Appleyard Lees

Designs & Copyright

Everything has to look like something, but when you consider that in many sectors the appearance of a product can be the difference between commercial success and failure, the value in investing in, and in protecting good design becomes apparent.

Although not all products are going to incorporate the sort of life-changing design input aspired to by “product designers” in the classical sense, or even have aesthetics which are intended to appeal to consumers, both major ground breaking designs and minor design details can have long lasting value.

We have seen an upsurge in activity in design registration, which on both UK and European Community levels can give rapid access to enforceable legal rights. The streamlined registration processes, combined with changes made in the UK courts to facilitate access to justice in straightforward IP cases, and increased acknowledgement of registered designs in the procedures and systems of on-line marketplaces and border officials mean that registered designs are now seen as an important part of the rights-holder’s arsenal.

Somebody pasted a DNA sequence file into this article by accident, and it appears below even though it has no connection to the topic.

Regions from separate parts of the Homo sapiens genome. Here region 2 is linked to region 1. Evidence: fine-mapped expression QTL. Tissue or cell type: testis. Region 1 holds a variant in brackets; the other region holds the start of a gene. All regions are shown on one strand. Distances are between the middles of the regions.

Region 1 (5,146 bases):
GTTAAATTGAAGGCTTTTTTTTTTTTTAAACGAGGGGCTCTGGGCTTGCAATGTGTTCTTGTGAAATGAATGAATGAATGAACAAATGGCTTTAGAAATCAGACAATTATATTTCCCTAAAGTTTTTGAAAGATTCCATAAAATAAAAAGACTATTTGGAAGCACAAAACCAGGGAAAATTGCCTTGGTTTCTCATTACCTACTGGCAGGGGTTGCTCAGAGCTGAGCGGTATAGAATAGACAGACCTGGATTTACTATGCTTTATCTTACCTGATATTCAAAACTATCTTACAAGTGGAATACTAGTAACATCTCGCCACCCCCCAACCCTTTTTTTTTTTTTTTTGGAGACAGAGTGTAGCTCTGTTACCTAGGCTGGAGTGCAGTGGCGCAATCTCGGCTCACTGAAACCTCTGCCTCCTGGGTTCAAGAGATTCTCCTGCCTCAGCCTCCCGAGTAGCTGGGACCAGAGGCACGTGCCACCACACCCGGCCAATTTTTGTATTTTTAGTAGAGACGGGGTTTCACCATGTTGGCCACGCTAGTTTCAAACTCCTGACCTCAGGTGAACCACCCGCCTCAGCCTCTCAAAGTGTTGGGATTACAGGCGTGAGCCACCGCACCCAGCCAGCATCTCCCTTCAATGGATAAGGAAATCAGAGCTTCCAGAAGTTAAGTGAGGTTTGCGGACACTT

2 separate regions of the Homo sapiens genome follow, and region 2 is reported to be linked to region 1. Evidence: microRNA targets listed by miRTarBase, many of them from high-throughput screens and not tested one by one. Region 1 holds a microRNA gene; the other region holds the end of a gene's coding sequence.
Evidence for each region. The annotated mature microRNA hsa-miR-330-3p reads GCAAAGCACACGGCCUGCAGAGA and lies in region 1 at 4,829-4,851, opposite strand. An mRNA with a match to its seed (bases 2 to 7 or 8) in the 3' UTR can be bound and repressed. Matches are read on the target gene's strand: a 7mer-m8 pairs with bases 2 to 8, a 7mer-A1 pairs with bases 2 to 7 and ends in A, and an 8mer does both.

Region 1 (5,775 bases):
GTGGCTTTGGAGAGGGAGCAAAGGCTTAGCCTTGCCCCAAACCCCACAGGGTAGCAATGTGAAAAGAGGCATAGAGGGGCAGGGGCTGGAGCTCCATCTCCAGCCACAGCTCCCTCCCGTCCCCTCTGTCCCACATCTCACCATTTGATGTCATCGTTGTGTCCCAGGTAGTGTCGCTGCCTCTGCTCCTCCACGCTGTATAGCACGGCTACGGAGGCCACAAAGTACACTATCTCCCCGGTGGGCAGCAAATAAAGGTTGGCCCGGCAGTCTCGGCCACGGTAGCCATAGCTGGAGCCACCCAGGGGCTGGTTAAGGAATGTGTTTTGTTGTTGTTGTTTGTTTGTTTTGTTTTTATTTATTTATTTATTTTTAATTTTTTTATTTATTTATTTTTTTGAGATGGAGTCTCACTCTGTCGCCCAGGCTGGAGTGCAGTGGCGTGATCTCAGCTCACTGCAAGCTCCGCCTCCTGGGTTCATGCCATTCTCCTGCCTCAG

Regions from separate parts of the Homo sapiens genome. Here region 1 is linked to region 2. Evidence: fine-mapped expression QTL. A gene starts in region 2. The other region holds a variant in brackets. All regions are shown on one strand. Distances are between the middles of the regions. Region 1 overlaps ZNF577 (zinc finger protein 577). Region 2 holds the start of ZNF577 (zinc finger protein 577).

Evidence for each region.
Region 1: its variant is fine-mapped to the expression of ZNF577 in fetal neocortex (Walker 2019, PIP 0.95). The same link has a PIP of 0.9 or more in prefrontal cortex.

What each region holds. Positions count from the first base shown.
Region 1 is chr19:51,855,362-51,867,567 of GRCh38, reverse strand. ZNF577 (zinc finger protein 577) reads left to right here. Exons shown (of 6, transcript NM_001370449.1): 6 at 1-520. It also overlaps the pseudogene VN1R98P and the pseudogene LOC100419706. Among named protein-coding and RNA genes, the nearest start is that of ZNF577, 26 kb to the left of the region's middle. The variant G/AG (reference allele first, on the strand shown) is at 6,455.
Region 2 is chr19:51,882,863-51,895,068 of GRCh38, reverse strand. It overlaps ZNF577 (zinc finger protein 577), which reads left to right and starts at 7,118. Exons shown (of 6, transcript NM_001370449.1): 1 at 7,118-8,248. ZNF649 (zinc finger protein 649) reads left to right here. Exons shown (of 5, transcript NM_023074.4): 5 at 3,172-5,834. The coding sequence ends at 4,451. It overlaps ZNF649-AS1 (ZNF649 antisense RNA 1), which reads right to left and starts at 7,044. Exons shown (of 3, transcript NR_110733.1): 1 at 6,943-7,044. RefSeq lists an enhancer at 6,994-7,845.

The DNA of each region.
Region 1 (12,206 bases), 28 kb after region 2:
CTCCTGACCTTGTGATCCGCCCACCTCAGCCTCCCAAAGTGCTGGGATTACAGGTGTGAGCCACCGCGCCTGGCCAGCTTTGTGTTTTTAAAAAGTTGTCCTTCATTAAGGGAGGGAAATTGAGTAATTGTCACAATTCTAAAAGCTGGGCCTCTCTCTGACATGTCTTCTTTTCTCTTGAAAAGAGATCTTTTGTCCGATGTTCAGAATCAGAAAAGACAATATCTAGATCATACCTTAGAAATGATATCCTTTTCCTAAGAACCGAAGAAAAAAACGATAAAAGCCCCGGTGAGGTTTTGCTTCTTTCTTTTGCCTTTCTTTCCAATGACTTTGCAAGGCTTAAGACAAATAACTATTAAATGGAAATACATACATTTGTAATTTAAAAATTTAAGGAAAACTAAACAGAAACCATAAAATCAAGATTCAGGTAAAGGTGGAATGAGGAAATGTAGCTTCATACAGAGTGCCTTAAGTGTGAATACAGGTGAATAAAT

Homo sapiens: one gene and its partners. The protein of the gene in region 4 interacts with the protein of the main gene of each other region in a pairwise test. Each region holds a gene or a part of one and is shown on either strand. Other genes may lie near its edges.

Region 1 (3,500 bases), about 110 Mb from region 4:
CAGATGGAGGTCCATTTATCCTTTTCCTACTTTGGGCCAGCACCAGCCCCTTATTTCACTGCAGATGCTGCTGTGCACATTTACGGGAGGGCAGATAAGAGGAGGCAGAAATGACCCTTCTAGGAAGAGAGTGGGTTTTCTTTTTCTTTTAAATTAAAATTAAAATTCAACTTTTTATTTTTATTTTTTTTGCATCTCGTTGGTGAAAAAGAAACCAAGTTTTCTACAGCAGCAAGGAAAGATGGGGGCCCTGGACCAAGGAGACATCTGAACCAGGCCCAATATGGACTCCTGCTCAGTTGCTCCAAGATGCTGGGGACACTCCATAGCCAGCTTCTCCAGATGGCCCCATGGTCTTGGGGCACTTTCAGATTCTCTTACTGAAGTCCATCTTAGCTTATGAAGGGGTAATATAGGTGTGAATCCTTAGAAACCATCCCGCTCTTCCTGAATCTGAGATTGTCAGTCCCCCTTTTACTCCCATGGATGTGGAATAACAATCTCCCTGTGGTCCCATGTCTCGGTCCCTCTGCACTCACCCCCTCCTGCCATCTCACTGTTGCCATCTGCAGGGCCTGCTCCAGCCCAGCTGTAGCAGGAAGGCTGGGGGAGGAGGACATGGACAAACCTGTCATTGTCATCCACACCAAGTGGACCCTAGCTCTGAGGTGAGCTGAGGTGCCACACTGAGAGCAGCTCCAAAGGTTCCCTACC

The intellectual property system creates a framework that includes more than just registered designs, a framework within which many aspects of design work can be protected, and exploited. Establishing ownership of design work, the mechanisms by which protection can be obtained, and the options for enforcement of rights in this field are particularly complicated because of the potential for overlapping rights. There is also potential for overlap with trade mark and patent rights. These combine to give a situation in which detailed legal knowledge is needed across a range of fields in order to drill down to the relevant facts and then formulate a business case for action when it comes to strategic planning with design and creative teams.

David ClarkPartner

<<<<<<< HEAD